Enhanced tissue differentiation in the developing mouse brain using magnetic resonance micro-histology
Version of Record online: 4 DEC 2012
Copyright © 2012 Wiley Periodicals, Inc.
Magnetic Resonance in Medicine
Volume 70, Issue 5, pages 1380–1388, November 2013
How to Cite
Norris, F. C., Betts-Henderson, J., Wells, J. A., Cleary, J. O., Siow, B. M., Walker-Samuel, S., McCue, K., Salomoni, P., Scambler, P. J. and Lythgoe, M. F. (2013), Enhanced tissue differentiation in the developing mouse brain using magnetic resonance micro-histology. Magn Reson Med, 70: 1380–1388. doi: 10.1002/mrm.24573
- Issue online: 25 OCT 2013
- Version of Record online: 4 DEC 2012
- Manuscript Accepted: 30 OCT 2012
- Manuscript Revised: 29 OCT 2012
- Manuscript Received: 14 JUL 2012
- Engineering and Physical Sciences Research Council
- Biotechnology and Biological Sciences Research Council
- British Heart Foundation
- microscopic magnetic resonance imaging;
- mouse embryo phenotyping;
- tissue-specific contrast enhancement;
- embryonic cellular density;
- neural stem cell delineation;
- magnetic resonance histology
Purpose: Worldwide efforts to understand developmental processes demand new high-resolution 3D imaging methods to detect the consequences of gene function in embryo development and diseases. Encouragingly, recent studies have shown that MRI contrast agents can highlight specific tissue structures in ex vivo adult mouse brains. MR imaging of mouse embryos is currently limited by a lack of tissue staining capabilities that would provide the flexibility and specificity offered by histological stains conventionally used for mouse embryo phenotyping.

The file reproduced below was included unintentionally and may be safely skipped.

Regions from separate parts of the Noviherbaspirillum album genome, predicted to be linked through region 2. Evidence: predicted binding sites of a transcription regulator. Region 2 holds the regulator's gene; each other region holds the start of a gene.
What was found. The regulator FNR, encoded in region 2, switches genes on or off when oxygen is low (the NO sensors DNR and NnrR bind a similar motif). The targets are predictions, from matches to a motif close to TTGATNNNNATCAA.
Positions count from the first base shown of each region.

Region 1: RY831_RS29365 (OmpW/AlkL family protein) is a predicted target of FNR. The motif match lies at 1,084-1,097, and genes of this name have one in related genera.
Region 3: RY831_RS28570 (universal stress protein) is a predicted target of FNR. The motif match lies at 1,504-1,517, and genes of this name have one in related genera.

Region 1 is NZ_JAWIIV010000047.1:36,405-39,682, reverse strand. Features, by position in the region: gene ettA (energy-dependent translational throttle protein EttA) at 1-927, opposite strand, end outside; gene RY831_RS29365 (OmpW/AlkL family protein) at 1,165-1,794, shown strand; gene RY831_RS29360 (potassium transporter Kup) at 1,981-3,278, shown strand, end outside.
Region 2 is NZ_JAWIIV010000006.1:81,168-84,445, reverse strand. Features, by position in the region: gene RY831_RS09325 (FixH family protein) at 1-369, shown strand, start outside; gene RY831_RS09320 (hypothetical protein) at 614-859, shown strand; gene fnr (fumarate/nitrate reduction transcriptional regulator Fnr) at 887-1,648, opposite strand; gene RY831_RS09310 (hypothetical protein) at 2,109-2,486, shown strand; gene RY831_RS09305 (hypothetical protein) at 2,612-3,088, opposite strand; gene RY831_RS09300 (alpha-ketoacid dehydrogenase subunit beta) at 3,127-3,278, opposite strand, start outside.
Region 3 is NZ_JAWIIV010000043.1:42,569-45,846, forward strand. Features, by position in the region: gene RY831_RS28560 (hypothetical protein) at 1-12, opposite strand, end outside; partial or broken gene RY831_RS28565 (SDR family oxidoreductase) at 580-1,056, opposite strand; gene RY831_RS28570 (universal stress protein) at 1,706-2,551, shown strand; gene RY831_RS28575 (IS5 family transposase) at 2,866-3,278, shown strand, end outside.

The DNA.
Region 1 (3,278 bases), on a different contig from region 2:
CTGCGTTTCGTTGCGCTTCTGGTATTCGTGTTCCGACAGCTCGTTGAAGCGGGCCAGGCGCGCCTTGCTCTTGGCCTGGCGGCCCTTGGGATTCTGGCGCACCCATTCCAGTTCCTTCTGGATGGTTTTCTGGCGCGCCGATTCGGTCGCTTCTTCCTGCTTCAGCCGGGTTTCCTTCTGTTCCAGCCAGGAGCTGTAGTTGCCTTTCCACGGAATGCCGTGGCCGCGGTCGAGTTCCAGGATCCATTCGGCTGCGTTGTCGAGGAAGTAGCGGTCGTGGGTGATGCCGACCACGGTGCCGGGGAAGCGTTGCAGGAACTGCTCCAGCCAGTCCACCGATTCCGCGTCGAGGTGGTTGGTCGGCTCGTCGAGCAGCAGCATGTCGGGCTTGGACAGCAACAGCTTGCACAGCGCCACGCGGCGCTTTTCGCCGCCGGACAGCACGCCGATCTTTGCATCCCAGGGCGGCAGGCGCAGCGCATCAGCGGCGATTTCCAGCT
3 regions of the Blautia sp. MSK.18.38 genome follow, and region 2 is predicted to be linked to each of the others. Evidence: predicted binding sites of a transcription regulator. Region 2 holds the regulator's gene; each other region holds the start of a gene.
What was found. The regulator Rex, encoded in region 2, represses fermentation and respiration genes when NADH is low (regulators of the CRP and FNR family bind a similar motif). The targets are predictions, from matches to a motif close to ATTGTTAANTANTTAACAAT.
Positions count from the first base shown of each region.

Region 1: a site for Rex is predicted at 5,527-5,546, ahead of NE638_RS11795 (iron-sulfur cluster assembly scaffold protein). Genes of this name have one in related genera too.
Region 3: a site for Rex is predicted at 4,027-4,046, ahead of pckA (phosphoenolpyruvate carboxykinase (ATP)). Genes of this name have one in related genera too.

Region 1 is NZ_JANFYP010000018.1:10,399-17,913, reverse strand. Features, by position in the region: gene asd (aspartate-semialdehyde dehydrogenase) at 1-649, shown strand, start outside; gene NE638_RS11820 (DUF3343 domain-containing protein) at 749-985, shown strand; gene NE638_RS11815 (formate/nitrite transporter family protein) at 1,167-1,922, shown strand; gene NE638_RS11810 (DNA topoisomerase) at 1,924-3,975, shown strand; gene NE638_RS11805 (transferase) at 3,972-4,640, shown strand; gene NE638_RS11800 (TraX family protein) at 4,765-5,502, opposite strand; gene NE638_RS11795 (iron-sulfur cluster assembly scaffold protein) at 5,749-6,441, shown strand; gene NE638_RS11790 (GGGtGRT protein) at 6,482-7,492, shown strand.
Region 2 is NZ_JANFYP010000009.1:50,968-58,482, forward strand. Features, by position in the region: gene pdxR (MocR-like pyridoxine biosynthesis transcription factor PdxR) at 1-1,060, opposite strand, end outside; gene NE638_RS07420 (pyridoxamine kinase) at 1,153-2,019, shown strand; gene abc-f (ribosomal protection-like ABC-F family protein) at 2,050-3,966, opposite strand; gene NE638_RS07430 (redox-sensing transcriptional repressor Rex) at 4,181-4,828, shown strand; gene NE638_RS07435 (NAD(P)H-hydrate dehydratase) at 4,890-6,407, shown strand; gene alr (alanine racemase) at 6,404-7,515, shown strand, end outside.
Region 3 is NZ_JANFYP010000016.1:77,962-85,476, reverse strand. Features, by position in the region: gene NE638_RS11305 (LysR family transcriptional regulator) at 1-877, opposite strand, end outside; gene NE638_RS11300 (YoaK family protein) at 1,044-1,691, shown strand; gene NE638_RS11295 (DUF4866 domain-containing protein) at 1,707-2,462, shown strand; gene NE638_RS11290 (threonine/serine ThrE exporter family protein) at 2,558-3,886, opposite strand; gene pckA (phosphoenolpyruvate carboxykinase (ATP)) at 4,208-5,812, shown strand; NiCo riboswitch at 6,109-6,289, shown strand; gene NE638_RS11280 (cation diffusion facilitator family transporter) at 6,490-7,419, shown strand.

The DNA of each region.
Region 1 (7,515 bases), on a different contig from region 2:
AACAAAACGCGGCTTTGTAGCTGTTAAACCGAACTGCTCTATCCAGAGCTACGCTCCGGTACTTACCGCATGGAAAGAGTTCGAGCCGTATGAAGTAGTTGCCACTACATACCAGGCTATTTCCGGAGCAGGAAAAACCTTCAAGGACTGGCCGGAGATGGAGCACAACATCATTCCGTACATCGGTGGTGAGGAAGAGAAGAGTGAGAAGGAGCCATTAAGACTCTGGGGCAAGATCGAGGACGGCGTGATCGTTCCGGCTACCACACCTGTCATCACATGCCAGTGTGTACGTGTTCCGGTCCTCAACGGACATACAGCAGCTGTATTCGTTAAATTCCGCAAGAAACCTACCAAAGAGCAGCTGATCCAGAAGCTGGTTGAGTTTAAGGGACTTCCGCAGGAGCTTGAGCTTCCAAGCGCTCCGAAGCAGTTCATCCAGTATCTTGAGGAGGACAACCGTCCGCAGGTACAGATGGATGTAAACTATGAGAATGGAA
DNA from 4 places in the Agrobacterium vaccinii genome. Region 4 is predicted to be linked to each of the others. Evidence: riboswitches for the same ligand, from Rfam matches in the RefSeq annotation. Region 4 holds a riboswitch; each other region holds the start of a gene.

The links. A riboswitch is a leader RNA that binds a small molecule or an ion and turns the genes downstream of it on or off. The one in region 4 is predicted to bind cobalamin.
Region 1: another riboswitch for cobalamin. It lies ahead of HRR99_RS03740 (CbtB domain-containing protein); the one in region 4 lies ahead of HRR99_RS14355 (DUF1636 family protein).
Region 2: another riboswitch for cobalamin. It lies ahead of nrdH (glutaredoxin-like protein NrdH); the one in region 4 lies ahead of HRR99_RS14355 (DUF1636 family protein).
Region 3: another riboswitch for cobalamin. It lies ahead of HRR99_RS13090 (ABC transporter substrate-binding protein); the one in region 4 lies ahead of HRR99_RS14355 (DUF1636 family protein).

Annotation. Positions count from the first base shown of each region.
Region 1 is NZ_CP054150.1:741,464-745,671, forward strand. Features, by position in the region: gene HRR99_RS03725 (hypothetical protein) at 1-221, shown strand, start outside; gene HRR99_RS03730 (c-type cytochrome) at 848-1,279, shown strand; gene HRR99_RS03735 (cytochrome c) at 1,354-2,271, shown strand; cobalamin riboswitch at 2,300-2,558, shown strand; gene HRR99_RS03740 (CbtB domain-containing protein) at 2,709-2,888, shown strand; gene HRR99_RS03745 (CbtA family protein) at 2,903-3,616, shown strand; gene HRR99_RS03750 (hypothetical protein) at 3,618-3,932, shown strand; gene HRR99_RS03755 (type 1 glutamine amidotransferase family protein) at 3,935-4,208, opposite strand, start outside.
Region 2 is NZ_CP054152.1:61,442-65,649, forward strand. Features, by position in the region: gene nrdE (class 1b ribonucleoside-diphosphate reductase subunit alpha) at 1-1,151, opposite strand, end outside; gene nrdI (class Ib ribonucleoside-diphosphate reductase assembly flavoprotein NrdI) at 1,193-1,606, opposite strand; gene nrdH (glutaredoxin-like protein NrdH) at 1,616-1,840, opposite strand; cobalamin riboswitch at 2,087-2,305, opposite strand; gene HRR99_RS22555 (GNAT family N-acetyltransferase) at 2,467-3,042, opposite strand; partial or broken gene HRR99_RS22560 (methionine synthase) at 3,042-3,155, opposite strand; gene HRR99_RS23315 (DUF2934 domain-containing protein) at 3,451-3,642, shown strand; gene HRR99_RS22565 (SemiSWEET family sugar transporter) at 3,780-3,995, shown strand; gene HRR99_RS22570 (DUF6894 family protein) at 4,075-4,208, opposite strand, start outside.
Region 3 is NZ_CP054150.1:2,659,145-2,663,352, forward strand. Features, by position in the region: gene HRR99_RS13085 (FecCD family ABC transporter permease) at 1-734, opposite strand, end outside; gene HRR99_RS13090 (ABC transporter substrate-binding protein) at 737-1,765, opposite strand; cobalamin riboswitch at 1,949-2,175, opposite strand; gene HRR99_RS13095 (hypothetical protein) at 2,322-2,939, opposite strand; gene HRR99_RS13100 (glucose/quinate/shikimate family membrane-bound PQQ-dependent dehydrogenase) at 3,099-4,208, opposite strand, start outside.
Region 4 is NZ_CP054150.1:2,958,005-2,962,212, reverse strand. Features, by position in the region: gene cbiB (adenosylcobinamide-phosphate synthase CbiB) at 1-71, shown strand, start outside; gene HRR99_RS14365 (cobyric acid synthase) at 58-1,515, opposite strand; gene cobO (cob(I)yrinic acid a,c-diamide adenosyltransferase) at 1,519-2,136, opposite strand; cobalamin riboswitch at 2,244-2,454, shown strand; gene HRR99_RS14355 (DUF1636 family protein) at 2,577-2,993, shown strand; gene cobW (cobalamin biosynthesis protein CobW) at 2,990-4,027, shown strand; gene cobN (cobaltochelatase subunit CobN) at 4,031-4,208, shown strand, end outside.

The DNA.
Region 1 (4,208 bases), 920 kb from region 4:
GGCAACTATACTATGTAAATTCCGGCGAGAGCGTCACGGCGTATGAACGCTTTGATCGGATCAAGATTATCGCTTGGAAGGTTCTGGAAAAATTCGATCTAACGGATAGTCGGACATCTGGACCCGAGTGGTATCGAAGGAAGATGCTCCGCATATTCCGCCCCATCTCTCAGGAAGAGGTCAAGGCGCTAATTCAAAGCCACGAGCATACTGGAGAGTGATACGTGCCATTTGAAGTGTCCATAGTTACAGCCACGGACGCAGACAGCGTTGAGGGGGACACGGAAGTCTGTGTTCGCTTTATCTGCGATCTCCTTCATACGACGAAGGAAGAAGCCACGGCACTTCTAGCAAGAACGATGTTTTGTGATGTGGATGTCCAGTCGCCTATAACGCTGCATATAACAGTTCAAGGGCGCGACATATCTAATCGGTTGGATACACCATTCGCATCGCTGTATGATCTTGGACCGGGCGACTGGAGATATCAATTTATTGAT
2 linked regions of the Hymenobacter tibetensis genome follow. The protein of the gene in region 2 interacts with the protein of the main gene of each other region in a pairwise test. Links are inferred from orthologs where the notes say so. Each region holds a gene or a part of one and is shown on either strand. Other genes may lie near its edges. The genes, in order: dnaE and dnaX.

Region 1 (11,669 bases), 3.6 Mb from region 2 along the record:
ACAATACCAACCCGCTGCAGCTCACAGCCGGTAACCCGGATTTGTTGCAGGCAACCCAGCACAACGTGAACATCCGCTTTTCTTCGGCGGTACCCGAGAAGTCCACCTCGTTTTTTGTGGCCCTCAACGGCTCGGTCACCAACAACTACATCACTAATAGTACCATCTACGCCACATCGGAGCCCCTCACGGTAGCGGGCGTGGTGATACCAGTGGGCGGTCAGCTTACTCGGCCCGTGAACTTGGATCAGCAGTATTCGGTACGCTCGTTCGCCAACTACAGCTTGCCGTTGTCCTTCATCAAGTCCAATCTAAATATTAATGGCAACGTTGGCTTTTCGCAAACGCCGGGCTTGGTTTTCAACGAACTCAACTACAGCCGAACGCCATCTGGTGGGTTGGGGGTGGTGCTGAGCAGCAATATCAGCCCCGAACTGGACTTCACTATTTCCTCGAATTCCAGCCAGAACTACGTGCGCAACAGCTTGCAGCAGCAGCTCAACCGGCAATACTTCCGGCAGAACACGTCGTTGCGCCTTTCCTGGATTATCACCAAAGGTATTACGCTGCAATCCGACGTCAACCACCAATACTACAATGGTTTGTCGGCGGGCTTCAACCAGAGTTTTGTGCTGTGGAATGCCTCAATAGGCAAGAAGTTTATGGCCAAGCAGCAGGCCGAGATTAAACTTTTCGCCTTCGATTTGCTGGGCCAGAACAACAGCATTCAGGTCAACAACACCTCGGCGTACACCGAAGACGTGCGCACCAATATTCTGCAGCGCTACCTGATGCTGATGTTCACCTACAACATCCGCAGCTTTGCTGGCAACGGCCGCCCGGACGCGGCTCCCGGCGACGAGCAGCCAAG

Methods: The MRI staining properties of two readily available contrast agents, Mn-DPDP and Gd-DTPA, were investigated in mid-gestation mouse embryos.
Results: Brain tissue substructures not normally visible using MRI were detected. Mn-DPDP and Gd-DTPA provided spatially distinct tissue staining patterns. An initial assessment indicated that these agents utilized independent contrast enhancement mechanisms. Mn-DPDP was identified as a potential MRI contrast agent for enhancement of mouse embryonic cellular density and enabled identification of regions containing populations of neural stem and progenitor cells within the intact embryo brain.
Conclusions: Different contrast agents may be used to provide tissue-specific contrast enhancement, suggesting that a host of specialized MRI stains may be available for probing the developing mouse brain and investigating developmental and disease mechanisms. Magn Reson Med 70:1380–1388, 2013. © 2012 Wiley Periodicals, Inc.